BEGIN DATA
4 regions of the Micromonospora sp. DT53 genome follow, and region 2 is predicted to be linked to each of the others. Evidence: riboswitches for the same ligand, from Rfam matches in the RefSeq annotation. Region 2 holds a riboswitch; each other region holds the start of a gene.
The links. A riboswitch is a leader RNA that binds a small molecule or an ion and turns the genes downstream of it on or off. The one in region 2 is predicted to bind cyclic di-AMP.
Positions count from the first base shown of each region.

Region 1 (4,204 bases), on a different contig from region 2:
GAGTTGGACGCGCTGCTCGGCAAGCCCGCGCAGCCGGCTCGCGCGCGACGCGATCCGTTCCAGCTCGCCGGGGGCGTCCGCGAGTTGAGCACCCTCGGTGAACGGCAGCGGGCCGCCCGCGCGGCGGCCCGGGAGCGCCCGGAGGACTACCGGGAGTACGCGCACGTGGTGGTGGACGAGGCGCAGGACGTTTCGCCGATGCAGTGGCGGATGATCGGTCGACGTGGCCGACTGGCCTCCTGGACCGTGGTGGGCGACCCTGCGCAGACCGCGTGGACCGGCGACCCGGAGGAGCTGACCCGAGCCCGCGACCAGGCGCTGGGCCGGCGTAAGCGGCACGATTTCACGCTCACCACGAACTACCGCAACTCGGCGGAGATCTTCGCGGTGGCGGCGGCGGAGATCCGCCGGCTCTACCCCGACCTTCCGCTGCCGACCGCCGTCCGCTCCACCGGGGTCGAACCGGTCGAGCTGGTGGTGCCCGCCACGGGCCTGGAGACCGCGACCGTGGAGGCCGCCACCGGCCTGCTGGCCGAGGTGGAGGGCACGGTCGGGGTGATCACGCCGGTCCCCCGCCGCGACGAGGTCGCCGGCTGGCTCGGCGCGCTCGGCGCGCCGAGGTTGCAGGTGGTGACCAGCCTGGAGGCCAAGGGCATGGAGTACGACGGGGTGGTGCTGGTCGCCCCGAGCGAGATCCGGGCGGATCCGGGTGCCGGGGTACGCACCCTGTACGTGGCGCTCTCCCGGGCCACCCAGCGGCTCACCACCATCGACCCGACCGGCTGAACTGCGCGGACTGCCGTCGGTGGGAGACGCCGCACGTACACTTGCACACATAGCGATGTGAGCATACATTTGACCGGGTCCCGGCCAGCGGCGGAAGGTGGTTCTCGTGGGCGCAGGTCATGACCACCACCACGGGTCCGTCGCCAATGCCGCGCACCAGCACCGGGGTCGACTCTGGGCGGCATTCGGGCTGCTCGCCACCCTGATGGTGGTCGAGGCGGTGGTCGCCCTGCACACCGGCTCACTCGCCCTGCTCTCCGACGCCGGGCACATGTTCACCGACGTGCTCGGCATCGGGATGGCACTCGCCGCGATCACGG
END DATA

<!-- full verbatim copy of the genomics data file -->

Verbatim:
4 regions of the Micromonospora sp. DT53 genome follow, and region 2 is predicted to be linked to each of the others. Evidence: riboswitches for the same ligand, from Rfam matches in the RefSeq annotation. Region 2 holds a riboswitch; each other region holds the start of a gene.
The links. A riboswitch is a leader RNA that binds a small molecule or an ion and turns the genes downstream of it on or off. The one in region 2 is predicted to bind cyclic di-AMP.
Positions count from the first base shown of each region.

Region 1 (4,204 bases), on a different contig from region 2:
GAGTTGGACGCGCTGCTCGGCAAGCCCGCGCAGCCGGCTCGCGCGCGACGCGATCCGTTCCAGCTCGCCGGGGGCGTCCGCGAGTTGAGCACCCTCGGTGAACGGCAGCGGGCCGCCCGCGCGGCGGCCCGGGAGCGCCCGGAGGACTACCGGGAGTACGCGCACGTGGTGGTGGACGAGGCGCAGGACGTTTCGCCGATGCAGTGGCGGATGATCGGTCGACGTGGCCGACTGGCCTCCTGGACCGTGGTGGGCGACCCTGCGCAGACCGCGTGGACCGGCGACCCGGAGGAGCTGACCCGAGCCCGCGACCAGGCGCTGGGCCGGCGTAAGCGGCACGATTTCACGCTCACCACGAACTACCGCAACTCGGCGGAGATCTTCGCGGTGGCGGCGGCGGAGATCCGCCGGCTCTACCCCGACCTTCCGCTGCCGACCGCCGTCCGCTCCACCGGGGTCGAACCGGTCGAGCTGGTGGTGCCCGCCACGGGCCTGGAGACCGCGACCGTGGAGGCCGCCACCGGCCTGCTGGCCGAGGTGGAGGGCACGGTCGGGGTGATCACGCCGGTCCCCCGCCGCGACGAGGTCGCCGGCTGGCTCGGCGCGCTCGGCGCGCCGAGGTTGCAGGTGGTGACCAGCCTGGAGGCCAAGGGCATGGAGTACGACGGGGTGGTGCTGGTCGCCCCGAGCGAGATCCGGGCGGATCCGGGTGCCGGGGTACGCACCCTGTACGTGGCGCTCTCCCGGGCCACCCAGCGGCTCACCACCATCGACCCGACCGGCTGAACTGCGCGGACTGCCGTCGGTGGGAGACGCCGCACGTACACTTGCACACATAGCGATGTGAGCATACATTTGACCGGGTCCCGGCCAGCGGCGGAAGGTGGTTCTCGTGGGCGCAGGTCATGACCACCACCACGGGTCCGTCGCCAATGCCGCGCACCAGCACCGGGGTCGACTCTGGGCGGCATTCGGGCTGCTCGCCACCCTGATGGTGGTCGAGGCGGTGGTCGCCCTGCACACCGGCTCACTCGCCCTGCTCTCCGACGCCGGGCACATGTTCACCGACGTGCTCGGCATCGGGATGGCACTCGCCGCGATCACGG